FIGS. 5A-D are perspective views of various configurations of modules constructed in accordance with the present invention.

DETAILED DESCRIPTION OF THE DRAWINGS

The present invention will be described with reference to FIGS. 1A & 1B but it will be appreciated that other offshore platforms may be constructed by a greater number or a lesser number of modules, or by constructing these modules differently, or by combining these modules differently. Any dimensions given are exemplary and other dimensions and sizes can be employed, as will be appreciated by those skilled in the art.

Both FIG. 1A and FIG. 1B refer to a configuration for 65 to 95 foot water depths. This configuration utilizes the two basic modular units disclosed by this invention. Specifically, two 12 ft. modular units and one 28 ft. modular unit are used in this configuration. FIG. 1A is a perspective view of a universal modular platform 100 as an integrated whole, in accordance with the present invention. FIG. 1B shows the various modules of platform 100.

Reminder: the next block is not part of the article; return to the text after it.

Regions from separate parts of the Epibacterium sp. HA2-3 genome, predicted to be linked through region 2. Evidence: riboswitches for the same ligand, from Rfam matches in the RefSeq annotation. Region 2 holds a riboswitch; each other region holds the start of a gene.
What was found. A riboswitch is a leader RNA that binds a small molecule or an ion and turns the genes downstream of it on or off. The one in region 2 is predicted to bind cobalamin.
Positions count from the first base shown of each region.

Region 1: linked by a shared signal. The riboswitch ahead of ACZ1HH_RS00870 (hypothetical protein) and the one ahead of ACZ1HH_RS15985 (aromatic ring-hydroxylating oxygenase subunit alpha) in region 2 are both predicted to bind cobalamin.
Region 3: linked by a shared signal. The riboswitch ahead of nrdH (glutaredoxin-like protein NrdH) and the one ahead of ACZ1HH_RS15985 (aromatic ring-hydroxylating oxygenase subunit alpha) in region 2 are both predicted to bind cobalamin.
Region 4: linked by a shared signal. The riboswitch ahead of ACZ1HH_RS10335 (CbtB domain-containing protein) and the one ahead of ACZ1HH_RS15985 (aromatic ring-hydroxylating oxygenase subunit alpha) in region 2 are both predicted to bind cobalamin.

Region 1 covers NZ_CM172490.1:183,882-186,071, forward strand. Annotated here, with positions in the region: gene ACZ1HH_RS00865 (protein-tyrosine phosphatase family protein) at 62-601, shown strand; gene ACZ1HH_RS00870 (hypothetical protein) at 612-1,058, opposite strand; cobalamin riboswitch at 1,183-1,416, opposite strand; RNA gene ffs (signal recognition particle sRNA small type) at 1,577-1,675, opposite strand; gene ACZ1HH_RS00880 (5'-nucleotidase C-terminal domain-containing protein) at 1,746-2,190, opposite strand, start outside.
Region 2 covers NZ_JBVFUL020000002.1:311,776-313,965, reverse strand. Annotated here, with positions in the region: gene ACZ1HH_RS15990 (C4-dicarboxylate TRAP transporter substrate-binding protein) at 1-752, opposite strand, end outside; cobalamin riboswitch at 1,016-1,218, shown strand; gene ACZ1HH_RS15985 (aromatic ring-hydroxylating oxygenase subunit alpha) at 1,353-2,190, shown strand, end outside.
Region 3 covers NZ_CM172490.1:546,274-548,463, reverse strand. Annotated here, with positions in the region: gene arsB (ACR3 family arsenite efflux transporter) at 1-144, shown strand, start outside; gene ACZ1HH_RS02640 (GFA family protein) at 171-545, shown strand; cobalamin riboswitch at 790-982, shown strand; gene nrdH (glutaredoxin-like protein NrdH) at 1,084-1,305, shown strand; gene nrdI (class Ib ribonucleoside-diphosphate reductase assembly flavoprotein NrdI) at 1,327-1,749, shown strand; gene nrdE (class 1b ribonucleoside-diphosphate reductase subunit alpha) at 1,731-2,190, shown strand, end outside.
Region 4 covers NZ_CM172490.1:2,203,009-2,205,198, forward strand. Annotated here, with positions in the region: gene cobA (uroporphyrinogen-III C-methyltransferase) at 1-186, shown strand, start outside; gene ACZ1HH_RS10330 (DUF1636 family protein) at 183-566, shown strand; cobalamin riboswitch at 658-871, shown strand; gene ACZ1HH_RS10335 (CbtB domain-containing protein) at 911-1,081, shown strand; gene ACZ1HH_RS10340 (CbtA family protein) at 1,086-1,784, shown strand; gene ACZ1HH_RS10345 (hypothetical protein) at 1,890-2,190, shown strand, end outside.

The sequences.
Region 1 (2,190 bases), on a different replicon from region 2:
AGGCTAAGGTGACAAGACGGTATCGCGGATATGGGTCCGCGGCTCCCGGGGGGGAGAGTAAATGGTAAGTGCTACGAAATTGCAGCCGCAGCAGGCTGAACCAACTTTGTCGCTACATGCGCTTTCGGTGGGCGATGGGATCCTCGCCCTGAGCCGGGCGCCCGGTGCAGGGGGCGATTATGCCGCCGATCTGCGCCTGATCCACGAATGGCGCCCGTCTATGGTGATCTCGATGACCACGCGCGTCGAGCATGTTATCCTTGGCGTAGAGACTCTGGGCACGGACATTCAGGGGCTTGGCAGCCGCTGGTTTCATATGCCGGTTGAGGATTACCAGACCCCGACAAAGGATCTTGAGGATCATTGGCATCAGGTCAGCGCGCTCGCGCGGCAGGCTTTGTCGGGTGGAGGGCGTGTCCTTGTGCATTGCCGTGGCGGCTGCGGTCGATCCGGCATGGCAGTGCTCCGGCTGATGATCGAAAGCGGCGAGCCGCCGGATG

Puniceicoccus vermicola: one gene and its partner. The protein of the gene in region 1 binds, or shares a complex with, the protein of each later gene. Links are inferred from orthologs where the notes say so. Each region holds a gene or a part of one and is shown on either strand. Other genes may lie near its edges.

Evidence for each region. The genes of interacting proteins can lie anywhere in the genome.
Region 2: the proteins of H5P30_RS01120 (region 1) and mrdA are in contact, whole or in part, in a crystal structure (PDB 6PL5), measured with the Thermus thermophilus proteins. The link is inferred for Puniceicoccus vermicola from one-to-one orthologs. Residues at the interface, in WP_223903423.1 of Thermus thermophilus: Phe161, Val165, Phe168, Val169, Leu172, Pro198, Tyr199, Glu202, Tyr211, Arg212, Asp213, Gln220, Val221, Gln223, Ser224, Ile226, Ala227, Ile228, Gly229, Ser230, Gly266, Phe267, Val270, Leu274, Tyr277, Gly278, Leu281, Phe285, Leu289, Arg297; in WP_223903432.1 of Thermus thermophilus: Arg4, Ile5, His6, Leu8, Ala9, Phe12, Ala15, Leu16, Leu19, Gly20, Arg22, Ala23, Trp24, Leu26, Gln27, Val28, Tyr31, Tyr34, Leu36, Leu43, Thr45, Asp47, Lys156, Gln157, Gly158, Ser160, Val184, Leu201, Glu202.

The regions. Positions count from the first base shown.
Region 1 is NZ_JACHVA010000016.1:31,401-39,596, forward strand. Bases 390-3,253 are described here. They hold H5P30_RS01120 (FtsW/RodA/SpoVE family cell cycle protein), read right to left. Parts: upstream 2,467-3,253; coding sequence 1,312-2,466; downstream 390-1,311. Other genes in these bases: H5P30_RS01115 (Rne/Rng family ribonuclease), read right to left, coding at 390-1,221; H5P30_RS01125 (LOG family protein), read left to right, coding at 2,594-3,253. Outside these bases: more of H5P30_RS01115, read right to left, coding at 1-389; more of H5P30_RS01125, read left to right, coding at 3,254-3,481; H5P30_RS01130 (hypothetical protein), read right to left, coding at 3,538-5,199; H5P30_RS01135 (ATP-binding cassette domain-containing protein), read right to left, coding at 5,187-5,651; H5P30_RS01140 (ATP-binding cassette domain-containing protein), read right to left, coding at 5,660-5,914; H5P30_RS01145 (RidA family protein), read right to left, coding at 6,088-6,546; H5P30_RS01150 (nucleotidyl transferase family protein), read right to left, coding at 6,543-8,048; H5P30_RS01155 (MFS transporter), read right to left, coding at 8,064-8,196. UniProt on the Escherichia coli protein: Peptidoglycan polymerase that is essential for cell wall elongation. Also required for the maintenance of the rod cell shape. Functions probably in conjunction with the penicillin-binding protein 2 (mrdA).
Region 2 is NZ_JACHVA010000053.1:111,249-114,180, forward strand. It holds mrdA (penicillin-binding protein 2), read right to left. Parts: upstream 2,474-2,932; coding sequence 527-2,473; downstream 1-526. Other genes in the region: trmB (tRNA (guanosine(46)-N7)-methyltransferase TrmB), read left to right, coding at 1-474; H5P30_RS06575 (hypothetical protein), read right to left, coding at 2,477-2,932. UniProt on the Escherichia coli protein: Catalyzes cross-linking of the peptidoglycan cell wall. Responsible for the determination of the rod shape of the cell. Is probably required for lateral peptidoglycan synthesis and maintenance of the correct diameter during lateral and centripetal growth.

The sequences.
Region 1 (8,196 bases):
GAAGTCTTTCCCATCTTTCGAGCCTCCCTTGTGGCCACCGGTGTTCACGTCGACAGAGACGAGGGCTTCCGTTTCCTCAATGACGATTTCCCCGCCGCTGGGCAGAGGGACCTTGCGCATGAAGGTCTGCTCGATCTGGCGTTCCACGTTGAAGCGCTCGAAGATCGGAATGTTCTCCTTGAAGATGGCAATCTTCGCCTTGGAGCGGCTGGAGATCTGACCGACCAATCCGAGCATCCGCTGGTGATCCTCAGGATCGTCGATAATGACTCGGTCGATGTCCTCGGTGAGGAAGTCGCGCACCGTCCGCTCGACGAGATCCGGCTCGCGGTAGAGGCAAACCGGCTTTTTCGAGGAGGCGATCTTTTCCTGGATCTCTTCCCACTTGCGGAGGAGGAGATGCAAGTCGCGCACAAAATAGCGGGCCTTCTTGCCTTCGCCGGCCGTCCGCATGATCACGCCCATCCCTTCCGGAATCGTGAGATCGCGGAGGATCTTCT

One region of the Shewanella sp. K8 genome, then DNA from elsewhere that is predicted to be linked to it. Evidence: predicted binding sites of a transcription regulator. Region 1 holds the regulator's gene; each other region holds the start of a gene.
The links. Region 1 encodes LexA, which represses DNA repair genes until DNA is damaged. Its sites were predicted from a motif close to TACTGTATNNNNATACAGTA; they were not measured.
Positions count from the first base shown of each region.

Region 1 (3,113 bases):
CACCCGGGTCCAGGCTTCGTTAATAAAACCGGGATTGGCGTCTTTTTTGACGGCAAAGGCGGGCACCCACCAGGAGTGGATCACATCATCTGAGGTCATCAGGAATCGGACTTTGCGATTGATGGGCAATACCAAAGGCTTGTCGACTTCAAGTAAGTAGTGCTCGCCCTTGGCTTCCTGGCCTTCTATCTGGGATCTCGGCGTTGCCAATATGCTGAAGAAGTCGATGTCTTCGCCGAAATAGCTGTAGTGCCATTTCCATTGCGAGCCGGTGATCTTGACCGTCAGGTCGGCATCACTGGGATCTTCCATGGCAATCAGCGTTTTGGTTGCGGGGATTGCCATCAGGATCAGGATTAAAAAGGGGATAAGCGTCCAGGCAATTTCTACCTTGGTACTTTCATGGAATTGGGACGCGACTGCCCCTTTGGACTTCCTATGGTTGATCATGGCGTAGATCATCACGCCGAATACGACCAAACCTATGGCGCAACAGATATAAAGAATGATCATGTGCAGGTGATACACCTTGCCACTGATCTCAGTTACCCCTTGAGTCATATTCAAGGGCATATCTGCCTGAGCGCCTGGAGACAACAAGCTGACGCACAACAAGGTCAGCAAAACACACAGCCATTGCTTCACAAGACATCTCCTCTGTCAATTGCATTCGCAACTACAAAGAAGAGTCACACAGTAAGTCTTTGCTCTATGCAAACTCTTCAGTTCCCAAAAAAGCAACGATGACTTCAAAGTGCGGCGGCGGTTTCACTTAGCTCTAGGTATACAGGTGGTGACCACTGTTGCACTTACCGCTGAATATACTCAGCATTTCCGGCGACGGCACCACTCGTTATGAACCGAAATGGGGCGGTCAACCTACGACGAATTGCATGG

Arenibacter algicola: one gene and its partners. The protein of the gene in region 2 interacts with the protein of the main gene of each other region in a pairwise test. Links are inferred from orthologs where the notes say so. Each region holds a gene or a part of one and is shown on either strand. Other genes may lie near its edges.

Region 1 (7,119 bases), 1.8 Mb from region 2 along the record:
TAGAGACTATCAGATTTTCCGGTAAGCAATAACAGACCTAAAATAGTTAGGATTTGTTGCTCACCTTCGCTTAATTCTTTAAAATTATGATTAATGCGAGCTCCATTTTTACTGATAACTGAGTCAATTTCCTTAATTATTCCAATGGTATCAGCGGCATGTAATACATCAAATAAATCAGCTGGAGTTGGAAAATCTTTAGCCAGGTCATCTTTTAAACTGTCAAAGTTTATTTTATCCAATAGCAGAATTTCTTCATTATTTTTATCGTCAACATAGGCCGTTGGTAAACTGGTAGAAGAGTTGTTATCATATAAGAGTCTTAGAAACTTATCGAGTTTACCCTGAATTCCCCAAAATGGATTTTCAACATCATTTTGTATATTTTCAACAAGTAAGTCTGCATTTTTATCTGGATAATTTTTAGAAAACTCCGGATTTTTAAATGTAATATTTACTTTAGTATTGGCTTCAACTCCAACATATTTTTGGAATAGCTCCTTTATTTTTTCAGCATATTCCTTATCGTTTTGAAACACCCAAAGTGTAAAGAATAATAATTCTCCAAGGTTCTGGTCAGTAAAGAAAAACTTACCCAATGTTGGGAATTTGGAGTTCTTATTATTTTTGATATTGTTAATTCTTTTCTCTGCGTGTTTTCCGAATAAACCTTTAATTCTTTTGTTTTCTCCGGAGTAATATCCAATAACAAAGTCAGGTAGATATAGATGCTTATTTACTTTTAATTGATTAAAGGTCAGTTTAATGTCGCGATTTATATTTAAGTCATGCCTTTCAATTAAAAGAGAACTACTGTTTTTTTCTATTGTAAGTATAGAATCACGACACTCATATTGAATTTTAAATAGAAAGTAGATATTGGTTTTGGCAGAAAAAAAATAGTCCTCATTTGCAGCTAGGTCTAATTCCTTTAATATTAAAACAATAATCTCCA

Referring to FIG. 1A, a first 12 ft. modular unit, 8, is shown at the base of the platform 100. Stacked on top of the 12 ft. modular unit 8, is 28 ft. modular unit 7. Modular unit 7 and modular unit 8 are welded together at vertices 78a, 78b, 78c and 78d shown on FIG. 1B. Stacked on top of the modular unit 7, is second 12 ft. modular unit, 6. Modular unit 6 and modular unit 7 are welded together at vertices 67a, 67b, 67c and 67d, which are shown on FIG. 1B. Modular units 6, 7 and 8 together form the jacket assembly.